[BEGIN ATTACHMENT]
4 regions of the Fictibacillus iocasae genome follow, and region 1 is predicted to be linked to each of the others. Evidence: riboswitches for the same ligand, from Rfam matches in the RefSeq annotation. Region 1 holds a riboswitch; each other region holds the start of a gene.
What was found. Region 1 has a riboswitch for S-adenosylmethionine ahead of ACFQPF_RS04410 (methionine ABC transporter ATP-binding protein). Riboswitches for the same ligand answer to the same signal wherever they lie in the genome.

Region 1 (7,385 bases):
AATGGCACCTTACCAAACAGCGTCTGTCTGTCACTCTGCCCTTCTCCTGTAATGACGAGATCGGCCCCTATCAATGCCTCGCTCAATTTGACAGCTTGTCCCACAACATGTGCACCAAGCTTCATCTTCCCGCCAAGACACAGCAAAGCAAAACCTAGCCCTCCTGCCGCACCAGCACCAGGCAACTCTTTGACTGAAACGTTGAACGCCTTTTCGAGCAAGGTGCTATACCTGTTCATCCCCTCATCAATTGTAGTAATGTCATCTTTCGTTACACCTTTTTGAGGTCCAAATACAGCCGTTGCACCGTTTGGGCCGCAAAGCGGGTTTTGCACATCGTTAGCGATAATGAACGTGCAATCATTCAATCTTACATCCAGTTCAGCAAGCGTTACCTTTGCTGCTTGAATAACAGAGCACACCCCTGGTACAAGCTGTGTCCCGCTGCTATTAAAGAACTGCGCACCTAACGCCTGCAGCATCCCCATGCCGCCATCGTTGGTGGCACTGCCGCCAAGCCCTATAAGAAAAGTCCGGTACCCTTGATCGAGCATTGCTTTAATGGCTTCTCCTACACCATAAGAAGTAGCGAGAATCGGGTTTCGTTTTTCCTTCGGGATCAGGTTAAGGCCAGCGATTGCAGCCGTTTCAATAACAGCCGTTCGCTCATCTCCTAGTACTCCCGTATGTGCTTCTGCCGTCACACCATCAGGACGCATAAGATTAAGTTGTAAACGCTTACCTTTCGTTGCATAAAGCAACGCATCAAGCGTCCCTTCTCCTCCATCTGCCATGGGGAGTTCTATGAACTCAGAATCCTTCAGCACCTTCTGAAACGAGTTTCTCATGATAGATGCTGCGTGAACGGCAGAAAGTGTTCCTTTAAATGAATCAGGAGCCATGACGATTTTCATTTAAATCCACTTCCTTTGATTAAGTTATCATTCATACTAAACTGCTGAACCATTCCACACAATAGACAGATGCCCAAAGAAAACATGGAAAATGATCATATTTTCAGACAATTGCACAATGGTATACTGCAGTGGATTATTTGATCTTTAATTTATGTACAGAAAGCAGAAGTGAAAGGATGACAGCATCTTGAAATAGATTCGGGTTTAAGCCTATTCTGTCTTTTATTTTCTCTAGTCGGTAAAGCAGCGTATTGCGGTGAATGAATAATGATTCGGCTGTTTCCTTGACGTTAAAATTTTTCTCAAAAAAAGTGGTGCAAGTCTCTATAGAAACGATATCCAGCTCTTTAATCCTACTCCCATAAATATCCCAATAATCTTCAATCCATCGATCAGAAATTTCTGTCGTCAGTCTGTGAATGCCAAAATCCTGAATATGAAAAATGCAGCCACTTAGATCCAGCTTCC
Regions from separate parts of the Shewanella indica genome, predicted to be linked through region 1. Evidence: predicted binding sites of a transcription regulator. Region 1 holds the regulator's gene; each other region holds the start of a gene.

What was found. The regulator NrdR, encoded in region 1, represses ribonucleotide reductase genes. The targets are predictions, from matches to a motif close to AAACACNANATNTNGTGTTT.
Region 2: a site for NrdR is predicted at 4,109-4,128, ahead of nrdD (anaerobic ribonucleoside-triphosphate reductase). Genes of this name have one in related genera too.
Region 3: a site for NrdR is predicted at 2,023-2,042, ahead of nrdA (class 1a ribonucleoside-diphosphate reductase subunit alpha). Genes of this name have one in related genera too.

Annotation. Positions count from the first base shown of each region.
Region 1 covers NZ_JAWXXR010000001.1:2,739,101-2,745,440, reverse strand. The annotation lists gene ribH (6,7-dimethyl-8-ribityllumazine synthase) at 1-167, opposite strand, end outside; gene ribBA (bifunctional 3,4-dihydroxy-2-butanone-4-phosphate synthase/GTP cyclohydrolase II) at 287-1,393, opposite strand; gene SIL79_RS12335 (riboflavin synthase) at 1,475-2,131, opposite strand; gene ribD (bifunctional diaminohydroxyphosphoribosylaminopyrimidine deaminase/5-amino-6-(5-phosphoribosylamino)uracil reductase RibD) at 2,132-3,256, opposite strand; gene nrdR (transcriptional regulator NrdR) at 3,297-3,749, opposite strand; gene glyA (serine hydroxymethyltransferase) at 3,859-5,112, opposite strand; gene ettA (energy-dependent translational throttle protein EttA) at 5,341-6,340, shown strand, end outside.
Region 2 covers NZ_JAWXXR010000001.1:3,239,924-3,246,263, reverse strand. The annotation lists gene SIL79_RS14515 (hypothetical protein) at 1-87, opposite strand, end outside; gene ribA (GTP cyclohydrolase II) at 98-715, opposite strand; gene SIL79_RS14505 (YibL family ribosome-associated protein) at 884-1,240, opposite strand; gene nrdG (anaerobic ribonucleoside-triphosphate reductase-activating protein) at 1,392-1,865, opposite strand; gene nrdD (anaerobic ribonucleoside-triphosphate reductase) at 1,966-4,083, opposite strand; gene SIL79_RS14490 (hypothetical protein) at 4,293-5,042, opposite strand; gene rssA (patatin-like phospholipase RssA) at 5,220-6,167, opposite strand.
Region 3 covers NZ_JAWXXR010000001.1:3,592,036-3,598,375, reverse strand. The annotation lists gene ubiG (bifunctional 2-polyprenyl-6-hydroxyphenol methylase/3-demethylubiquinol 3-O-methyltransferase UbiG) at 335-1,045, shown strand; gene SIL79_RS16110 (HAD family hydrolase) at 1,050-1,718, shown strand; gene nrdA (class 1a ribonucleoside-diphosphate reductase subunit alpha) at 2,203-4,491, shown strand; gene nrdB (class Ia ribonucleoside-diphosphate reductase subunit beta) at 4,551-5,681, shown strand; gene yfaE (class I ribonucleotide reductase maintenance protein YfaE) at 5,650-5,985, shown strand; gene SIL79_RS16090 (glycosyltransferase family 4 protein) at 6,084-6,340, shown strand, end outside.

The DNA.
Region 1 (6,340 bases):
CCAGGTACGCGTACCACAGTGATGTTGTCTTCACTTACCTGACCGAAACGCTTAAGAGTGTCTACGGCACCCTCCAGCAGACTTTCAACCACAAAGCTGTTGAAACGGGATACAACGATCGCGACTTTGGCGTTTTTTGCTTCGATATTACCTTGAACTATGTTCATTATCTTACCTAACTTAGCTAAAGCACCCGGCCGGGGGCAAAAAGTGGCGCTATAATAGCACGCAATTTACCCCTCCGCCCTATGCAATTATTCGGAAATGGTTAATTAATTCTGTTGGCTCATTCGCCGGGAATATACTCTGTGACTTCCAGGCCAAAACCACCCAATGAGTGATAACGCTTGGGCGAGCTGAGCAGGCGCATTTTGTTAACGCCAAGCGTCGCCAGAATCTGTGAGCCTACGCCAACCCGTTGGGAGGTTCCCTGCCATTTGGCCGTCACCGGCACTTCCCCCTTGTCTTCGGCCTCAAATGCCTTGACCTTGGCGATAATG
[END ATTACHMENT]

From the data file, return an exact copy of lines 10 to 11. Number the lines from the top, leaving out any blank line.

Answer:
Region 1 covers NZ_JAWXXR010000001.1:2,739,101-2,745,440, reverse strand. The annotation lists gene ribH (6,7-dimethyl-8-ribityllumazine synthase) at 1-167, opposite strand, end outside; gene ribBA (bifunctional 3,4-dihydroxy-2-butanone-4-phosphate synthase/GTP cyclohydrolase II) at 287-1,393, opposite strand; gene SIL79_RS12335 (riboflavin synthase) at 1,475-2,131, opposite strand; gene ribD (bifunctional diaminohydroxyphosphoribosylaminopyrimidine deaminase/5-amino-6-(5-phosphoribosylamino)uracil reductase RibD) at 2,132-3,256, opposite strand; gene nrdR (transcriptional regulator NrdR) at 3,297-3,749, opposite strand; gene glyA (serine hydroxymethyltransferase) at 3,859-5,112, opposite strand; gene ettA (energy-dependent translational throttle protein EttA) at 5,341-6,340, shown strand, end outside.
Region 2 covers NZ_JAWXXR010000001.1:3,239,924-3,246,263, reverse strand. The annotation lists gene SIL79_RS14515 (hypothetical protein) at 1-87, opposite strand, end outside; gene ribA (GTP cyclohydrolase II) at 98-715, opposite strand; gene SIL79_RS14505 (YibL family ribosome-associated protein) at 884-1,240, opposite strand; gene nrdG (anaerobic ribonucleoside-triphosphate reductase-activating protein) at 1,392-1,865, opposite strand; gene nrdD (anaerobic ribonucleoside-triphosphate reductase) at 1,966-4,083, opposite strand; gene SIL79_RS14490 (hypothetical protein) at 4,293-5,042, opposite strand; gene rssA (patatin-like phospholipase RssA) at 5,220-6,167, opposite strand.